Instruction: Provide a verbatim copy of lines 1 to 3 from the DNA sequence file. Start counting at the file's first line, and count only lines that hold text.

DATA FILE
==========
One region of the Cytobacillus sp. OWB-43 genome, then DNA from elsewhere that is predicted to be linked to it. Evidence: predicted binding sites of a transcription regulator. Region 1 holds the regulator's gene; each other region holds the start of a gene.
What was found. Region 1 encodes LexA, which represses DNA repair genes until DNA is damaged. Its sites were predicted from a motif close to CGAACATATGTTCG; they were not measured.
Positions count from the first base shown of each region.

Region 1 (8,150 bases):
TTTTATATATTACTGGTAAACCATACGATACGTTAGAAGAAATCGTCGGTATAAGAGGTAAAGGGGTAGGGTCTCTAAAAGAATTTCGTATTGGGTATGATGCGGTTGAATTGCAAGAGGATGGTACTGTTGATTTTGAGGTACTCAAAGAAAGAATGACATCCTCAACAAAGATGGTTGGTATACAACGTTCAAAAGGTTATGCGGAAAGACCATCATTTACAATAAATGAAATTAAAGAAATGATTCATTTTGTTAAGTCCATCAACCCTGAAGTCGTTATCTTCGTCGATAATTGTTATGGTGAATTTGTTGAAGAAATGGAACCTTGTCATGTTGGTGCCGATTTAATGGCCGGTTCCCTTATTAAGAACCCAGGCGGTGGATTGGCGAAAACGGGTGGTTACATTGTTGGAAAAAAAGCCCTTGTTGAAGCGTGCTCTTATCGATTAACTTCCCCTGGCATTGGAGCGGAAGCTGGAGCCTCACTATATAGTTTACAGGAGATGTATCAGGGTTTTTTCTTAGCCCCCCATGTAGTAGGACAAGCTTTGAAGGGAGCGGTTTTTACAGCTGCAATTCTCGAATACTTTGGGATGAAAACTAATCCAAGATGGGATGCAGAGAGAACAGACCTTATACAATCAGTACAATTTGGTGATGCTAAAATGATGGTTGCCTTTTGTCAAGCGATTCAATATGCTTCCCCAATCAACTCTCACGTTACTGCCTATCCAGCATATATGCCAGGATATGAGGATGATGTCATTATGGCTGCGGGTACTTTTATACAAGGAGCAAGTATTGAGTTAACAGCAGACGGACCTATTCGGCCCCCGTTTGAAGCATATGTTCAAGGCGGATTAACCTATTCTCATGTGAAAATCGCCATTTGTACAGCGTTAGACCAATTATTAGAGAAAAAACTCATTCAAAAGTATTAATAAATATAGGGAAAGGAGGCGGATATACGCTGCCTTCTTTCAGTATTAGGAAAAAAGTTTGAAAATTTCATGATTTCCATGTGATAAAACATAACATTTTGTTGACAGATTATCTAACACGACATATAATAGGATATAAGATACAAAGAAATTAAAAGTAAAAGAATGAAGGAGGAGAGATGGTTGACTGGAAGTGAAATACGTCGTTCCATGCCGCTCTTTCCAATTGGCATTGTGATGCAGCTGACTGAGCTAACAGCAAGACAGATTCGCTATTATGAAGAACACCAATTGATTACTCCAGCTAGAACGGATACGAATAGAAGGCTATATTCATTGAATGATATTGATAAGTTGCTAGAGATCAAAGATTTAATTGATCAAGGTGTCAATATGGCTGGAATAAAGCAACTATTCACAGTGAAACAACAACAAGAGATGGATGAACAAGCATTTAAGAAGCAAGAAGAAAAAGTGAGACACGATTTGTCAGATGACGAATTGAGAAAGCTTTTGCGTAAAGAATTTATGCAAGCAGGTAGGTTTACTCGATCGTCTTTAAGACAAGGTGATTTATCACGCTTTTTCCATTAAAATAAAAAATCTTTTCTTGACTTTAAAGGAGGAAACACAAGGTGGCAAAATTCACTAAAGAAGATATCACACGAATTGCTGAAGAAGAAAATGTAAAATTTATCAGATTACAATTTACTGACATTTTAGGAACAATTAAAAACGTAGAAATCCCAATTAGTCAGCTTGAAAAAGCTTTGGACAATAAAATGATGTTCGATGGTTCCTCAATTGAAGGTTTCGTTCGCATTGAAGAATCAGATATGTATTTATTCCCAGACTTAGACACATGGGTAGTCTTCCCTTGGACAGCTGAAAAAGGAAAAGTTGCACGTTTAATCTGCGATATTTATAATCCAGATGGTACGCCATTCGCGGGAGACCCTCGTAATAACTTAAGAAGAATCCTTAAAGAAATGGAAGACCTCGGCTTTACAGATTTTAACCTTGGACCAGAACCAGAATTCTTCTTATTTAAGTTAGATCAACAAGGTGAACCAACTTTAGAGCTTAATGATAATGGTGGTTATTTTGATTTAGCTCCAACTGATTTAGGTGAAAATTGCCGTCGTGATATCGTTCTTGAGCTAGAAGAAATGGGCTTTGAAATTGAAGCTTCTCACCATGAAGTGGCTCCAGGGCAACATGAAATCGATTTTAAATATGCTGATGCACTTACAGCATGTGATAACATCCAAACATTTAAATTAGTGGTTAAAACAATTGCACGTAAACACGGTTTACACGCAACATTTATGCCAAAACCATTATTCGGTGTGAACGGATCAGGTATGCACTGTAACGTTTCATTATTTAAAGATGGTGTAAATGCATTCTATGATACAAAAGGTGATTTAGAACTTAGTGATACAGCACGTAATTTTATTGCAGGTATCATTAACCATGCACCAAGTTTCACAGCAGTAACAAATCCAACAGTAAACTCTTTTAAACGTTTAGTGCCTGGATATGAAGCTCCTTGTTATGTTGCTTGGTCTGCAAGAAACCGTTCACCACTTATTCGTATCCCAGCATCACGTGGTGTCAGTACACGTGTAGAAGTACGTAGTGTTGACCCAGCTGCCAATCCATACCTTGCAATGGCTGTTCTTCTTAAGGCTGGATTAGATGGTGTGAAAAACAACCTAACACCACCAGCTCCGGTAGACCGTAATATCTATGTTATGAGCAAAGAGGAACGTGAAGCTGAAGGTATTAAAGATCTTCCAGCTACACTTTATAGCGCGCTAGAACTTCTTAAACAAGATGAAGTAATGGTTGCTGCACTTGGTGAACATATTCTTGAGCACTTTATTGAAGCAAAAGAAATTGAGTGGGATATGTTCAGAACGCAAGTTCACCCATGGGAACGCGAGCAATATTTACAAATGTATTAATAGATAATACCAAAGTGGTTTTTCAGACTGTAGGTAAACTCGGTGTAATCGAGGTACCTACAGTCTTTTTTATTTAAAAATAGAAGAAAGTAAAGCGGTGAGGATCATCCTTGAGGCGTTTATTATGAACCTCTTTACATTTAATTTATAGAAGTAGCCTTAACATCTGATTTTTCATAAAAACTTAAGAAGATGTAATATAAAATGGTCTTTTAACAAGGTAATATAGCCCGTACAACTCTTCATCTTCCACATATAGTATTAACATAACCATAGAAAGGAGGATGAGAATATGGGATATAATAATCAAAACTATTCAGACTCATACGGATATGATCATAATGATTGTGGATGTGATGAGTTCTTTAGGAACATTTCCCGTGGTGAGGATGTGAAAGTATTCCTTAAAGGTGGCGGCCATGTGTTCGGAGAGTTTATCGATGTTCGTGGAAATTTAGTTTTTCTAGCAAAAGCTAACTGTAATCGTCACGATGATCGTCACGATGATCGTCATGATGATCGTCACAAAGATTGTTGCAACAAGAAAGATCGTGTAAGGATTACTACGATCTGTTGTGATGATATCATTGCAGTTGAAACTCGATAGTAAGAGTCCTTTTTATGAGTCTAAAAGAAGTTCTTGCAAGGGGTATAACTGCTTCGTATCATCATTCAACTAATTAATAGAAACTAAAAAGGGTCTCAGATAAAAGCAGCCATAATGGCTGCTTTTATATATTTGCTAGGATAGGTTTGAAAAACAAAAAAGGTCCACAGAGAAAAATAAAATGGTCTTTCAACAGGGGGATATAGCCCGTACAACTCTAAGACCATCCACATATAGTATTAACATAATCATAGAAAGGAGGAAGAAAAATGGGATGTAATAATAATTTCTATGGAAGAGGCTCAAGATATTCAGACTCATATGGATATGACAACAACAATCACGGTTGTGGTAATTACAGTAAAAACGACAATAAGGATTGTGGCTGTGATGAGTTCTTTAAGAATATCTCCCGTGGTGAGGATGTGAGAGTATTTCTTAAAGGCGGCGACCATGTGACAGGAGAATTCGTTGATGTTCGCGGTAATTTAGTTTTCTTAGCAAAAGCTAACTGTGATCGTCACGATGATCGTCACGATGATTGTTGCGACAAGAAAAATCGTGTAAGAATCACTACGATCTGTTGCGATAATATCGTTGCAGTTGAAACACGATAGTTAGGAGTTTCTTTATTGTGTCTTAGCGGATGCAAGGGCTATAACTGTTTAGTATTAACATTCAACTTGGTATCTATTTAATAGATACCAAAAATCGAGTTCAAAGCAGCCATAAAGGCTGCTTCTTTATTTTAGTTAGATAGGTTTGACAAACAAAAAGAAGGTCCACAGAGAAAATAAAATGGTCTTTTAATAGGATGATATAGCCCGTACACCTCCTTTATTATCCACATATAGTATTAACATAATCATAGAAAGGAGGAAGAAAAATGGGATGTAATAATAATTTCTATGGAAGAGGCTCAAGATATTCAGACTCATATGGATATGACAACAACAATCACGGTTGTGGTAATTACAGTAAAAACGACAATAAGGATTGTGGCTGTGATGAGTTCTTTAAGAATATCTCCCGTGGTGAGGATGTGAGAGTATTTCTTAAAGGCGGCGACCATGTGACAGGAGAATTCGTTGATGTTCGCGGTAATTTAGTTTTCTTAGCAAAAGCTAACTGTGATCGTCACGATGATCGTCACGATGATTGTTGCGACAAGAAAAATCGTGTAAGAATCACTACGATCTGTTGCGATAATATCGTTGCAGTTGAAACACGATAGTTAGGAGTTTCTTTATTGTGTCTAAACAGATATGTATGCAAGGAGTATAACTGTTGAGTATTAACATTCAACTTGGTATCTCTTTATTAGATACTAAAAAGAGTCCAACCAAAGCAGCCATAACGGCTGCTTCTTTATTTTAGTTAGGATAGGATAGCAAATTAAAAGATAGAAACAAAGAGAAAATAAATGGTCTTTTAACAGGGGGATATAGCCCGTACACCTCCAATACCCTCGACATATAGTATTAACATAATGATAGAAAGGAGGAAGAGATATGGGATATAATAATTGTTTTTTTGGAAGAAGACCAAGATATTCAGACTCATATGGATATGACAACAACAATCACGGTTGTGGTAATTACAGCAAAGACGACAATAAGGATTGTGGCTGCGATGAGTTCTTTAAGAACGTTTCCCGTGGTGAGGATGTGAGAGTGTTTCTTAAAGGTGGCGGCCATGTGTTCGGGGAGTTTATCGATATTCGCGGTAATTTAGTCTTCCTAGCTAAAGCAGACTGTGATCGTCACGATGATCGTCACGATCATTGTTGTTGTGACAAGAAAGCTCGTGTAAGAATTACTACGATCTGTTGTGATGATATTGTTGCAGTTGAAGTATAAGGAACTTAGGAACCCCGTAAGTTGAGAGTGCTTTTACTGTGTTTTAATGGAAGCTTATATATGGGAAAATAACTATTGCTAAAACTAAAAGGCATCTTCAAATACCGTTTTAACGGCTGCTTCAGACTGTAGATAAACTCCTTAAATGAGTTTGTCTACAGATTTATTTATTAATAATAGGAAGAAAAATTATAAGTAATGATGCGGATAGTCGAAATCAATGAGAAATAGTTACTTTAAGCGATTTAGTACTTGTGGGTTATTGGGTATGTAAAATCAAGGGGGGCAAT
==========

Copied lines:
One region of the Cytobacillus sp. OWB-43 genome, then DNA from elsewhere that is predicted to be linked to it. Evidence: predicted binding sites of a transcription regulator. Region 1 holds the regulator's gene; each other region holds the start of a gene.
What was found. Region 1 encodes LexA, which represses DNA repair genes until DNA is damaged. Its sites were predicted from a motif close to CGAACATATGTTCG; they were not measured.
Positions count from the first base shown of each region.